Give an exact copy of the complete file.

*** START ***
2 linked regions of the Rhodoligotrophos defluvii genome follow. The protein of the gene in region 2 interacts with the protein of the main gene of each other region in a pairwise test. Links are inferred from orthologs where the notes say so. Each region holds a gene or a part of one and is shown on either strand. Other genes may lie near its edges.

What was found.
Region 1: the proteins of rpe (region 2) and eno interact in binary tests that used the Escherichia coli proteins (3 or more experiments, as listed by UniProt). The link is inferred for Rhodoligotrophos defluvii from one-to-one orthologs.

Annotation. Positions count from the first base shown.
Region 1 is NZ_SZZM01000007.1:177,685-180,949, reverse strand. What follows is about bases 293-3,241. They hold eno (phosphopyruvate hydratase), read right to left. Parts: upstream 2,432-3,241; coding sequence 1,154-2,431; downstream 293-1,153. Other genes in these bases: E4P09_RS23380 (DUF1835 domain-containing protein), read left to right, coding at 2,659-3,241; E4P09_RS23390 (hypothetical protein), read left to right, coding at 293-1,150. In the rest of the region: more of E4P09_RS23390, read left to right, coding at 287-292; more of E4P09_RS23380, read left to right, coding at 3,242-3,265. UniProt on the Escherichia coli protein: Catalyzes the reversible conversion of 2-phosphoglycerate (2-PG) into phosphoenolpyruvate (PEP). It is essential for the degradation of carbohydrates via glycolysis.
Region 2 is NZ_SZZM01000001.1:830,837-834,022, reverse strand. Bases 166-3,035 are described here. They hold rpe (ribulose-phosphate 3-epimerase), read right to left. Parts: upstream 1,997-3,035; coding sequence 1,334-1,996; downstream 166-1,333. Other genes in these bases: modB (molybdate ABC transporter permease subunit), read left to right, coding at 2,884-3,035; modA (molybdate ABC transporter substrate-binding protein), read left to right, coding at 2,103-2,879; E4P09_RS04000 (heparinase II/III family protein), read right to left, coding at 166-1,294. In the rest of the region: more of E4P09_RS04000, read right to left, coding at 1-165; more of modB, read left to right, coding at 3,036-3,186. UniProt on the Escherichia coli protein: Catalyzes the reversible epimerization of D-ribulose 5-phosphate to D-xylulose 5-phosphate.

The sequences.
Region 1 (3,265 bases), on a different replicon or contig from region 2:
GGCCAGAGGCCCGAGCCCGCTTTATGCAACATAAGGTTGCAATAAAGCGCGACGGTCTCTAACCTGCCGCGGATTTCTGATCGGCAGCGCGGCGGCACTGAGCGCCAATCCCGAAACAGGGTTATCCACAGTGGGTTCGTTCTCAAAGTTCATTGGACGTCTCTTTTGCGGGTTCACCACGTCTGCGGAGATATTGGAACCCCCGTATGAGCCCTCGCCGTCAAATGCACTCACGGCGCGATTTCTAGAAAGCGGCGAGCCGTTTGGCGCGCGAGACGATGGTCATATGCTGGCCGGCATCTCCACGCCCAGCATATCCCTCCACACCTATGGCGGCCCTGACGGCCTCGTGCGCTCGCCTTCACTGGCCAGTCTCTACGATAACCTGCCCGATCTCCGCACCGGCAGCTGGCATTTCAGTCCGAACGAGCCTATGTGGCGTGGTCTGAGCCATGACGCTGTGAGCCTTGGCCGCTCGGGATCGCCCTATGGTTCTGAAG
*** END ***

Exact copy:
2 linked regions of the Rhodoligotrophos defluvii genome follow. The protein of the gene in region 2 interacts with the protein of the main gene of each other region in a pairwise test. Links are inferred from orthologs where the notes say so. Each region holds a gene or a part of one and is shown on either strand. Other genes may lie near its edges.

What was found.
Region 1: the proteins of rpe (region 2) and eno interact in binary tests that used the Escherichia coli proteins (3 or more experiments, as listed by UniProt). The link is inferred for Rhodoligotrophos defluvii from one-to-one orthologs.

Annotation. Positions count from the first base shown.
Region 1 is NZ_SZZM01000007.1:177,685-180,949, reverse strand. What follows is about bases 293-3,241. They hold eno (phosphopyruvate hydratase), read right to left. Parts: upstream 2,432-3,241; coding sequence 1,154-2,431; downstream 293-1,153. Other genes in these bases: E4P09_RS23380 (DUF1835 domain-containing protein), read left to right, coding at 2,659-3,241; E4P09_RS23390 (hypothetical protein), read left to right, coding at 293-1,150. In the rest of the region: more of E4P09_RS23390, read left to right, coding at 287-292; more of E4P09_RS23380, read left to right, coding at 3,242-3,265. UniProt on the Escherichia coli protein: Catalyzes the reversible conversion of 2-phosphoglycerate (2-PG) into phosphoenolpyruvate (PEP). It is essential for the degradation of carbohydrates via glycolysis.
Region 2 is NZ_SZZM01000001.1:830,837-834,022, reverse strand. Bases 166-3,035 are described here. They hold rpe (ribulose-phosphate 3-epimerase), read right to left. Parts: upstream 1,997-3,035; coding sequence 1,334-1,996; downstream 166-1,333. Other genes in these bases: modB (molybdate ABC transporter permease subunit), read left to right, coding at 2,884-3,035; modA (molybdate ABC transporter substrate-binding protein), read left to right, coding at 2,103-2,879; E4P09_RS04000 (heparinase II/III family protein), read right to left, coding at 166-1,294. In the rest of the region: more of E4P09_RS04000, read right to left, coding at 1-165; more of modB, read left to right, coding at 3,036-3,186. UniProt on the Escherichia coli protein: Catalyzes the reversible epimerization of D-ribulose 5-phosphate to D-xylulose 5-phosphate.

The sequences.
Region 1 (3,265 bases), on a different replicon or contig from region 2:
GGCCAGAGGCCCGAGCCCGCTTTATGCAACATAAGGTTGCAATAAAGCGCGACGGTCTCTAACCTGCCGCGGATTTCTGATCGGCAGCGCGGCGGCACTGAGCGCCAATCCCGAAACAGGGTTATCCACAGTGGGTTCGTTCTCAAAGTTCATTGGACGTCTCTTTTGCGGGTTCACCACGTCTGCGGAGATATTGGAACCCCCGTATGAGCCCTCGCCGTCAAATGCACTCACGGCGCGATTTCTAGAAAGCGGCGAGCCGTTTGGCGCGCGAGACGATGGTCATATGCTGGCCGGCATCTCCACGCCCAGCATATCCCTCCACACCTATGGCGGCCCTGACGGCCTCGTGCGCTCGCCTTCACTGGCCAGTCTCTACGATAACCTGCCCGATCTCCGCACCGGCAGCTGGCATTTCAGTCCGAACGAGCCTATGTGGCGTGGTCTGAGCCATGACGCTGTGAGCCTTGGCCGCTCGGGATCGCCCTATGGTTCTGAAG